Madison Area Herpetological Society

Caring for Your Elderly Reptile or Amphibian

Caring for Your Elderly Reptile or Amphibian
by Eric Roscoe

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Reptile and amphibian, or herptile and other exotic pet keeping has grown and developed tremendously in recent decades as breeders, hobbyists, enthusiasts, and pet owners alike have learned a great deal about the biology, natural history, and reproductive habitats of these animals both in the wild and in captivity. However, there remains much to be learned and discovered, and even to this day, new findings and discoveries relating to the captive care and husbandry, as well as other aspects of these animals are being made. There is certainly always room to better our knowledge and husbandry techniques of these animals in captivity. One of these areas that has remained relatively unexplored, with few other previous articles or information written or published is that of the care and husbandry of elderly reptiles and amphibians.

This is perhaps because unlike cats and dogs, or many other mammal species, reptiles and amphibians often display few to no outward or evident signs of aging that we can easily recognize. However, just like cats, dogs, and other animals, herp keepers can form just as strong of emotional bonds with their pets throughout their lives. It is also well known, and has been previously mentioned in other articles, that in order to survive in the wild, these animals must often mask their injuries or illnesses, making signs of aging difficult to detect to the untrained eye. However, with a bit of background knowledge and experience in reptile and amphibian health and husbandry, as well as knowledge of the history of the individual animal, several signs can be recognized. As such, your elderly pet reptile or amphibian may require some special or additional care and considerations. In this article, the most common visible signs of aging are covered, as well as what you can do to better care for your elderly animal until the end of its life.

The lifespan and longevity of reptiles and amphibians can vary greatly depending on the species, as well as level of care and husbandry. Some species can be rather short-lived, and may even be only annual, with a longevity of only one or two years. However, most reptiles tend to be longer lived animals in captivity, depending on the species. Many lizards and amphibians can reach 10 to 15 years, or more. Some larger lizards such as iguanas, monitors, and tegus, as well as many snakes can live as much as 20 to 40 years or more. Turtles and tortoises, as well as crocodilians and even some amphibians can also be quite long lived animals, often times reaching at least 40 to 70 years or more for the latter two. Some turtles and tortoises can even reach 100 years or more! Even some arachnid and other invertebrate species can be rather long lived, living for at least 15-20 years or more in some cases.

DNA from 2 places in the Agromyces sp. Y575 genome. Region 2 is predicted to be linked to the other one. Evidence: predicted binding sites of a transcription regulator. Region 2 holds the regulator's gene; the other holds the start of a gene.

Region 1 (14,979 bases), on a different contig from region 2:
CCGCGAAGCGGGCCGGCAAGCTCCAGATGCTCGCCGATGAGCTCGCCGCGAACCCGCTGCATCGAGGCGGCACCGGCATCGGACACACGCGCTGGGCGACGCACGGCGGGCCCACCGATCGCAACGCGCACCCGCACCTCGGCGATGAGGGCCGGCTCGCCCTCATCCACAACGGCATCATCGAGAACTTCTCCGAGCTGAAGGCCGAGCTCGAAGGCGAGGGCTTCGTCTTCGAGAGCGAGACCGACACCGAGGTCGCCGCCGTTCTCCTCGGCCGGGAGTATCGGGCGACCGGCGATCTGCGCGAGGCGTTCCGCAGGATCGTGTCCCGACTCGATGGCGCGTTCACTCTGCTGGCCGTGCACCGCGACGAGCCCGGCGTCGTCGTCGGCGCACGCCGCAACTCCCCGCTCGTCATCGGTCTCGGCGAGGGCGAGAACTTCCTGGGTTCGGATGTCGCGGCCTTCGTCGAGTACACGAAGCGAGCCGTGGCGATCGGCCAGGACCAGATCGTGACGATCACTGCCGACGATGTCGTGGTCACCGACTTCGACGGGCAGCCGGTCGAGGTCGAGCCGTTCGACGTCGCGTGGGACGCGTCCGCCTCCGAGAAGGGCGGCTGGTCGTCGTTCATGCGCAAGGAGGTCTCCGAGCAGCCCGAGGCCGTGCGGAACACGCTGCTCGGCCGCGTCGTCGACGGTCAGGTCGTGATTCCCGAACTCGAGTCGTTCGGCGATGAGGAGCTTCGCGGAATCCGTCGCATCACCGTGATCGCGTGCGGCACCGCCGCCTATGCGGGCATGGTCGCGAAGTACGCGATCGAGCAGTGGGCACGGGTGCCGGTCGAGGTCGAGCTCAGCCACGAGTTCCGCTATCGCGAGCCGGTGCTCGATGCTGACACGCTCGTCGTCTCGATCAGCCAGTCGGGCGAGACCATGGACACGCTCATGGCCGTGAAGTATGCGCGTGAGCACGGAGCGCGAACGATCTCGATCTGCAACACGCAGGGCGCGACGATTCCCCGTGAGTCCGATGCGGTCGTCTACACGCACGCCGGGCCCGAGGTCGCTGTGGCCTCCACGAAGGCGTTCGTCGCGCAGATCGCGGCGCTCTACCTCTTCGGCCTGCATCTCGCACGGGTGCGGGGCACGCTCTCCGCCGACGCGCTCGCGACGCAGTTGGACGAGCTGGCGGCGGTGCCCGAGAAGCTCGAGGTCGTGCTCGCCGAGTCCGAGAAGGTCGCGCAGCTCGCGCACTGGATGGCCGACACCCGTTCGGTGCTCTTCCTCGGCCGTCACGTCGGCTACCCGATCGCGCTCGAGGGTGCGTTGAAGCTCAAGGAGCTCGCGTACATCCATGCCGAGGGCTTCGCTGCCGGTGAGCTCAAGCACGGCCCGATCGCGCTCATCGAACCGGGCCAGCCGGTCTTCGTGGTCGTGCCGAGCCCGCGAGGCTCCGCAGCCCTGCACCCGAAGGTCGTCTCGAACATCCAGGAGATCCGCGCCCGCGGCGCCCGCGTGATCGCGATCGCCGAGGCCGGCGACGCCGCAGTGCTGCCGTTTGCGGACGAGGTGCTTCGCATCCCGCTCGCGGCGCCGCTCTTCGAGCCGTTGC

So What Signs Should I Look for in my Elderly Animal?

-Reptiles, amphibians, and invertebrates are reproductively viable throughout their lives, and do not undergo menopause as with humans and arguably a few other mammal species. However, as they age, their reproductive productivity and viability may be decreased and fewer eggs or live young may be laid or given birth to. Older animals can also become more susceptible to egg and follicle binding and retention, as well as other reproductive health concerns.

– The development of bone and/or muscle mass and tone may often be weakened or diminished in older animals resulting from improper or inadequate diets, nutrition, and other husbandry factors. This may result in your elderly animal appearing slower and more sluggish than it may have previously been, or making them more susceptible to fractures and other physical injuries.

-The immune systems of elderly animals can also often be weakened or compromised, potentially leading to many other different illnesses and infections arising that younger animals with stronger and more robust immune systems can often ward off. Species that are heliothermic, or frequent and regular baskers that require optimal levels of UVB or full spectrum lighting and heating may bask more frequently and/or otherwise preferentially select warmer temperatures in their enclosure to compensate for their lessened immune systems. Be sure that thermal burns and overheating cannot occur with your older animal, however.

– In many animals, the skin, scutes, and/or scales can become or appear discolored or less vibrantly colored and more worn in elderly animals as pigmentation begins to fade. This is not uncommon with many older or elderly animals.

-Beaks, shells, and/or claws may undergo overgrowth in chelonians and some lizards as they become less active and inclined to wear them down naturally on surfaces and furnishings provided in the enclosure. These may need additional care and maintenance in trimming and monitoring.

– Even reptiles and amphibians can develop cancer as they age and become older. Skin cancer, as well as Ovarian, liver, and kidney cancers as well as any other bodily systems can all be types of cancers seen. Identifying and treating cancers in herps can be more difficult however due to their slower healing times and lack of readily accessible veins for injections. In general, be aware of and watch for any unusual lumps or bumps anywhere on your reptile or amphibian, which can be any number of different things, both benign or malignant. Also be sure to periodically feel for any unusual hardened or softened spots anywhere along the body.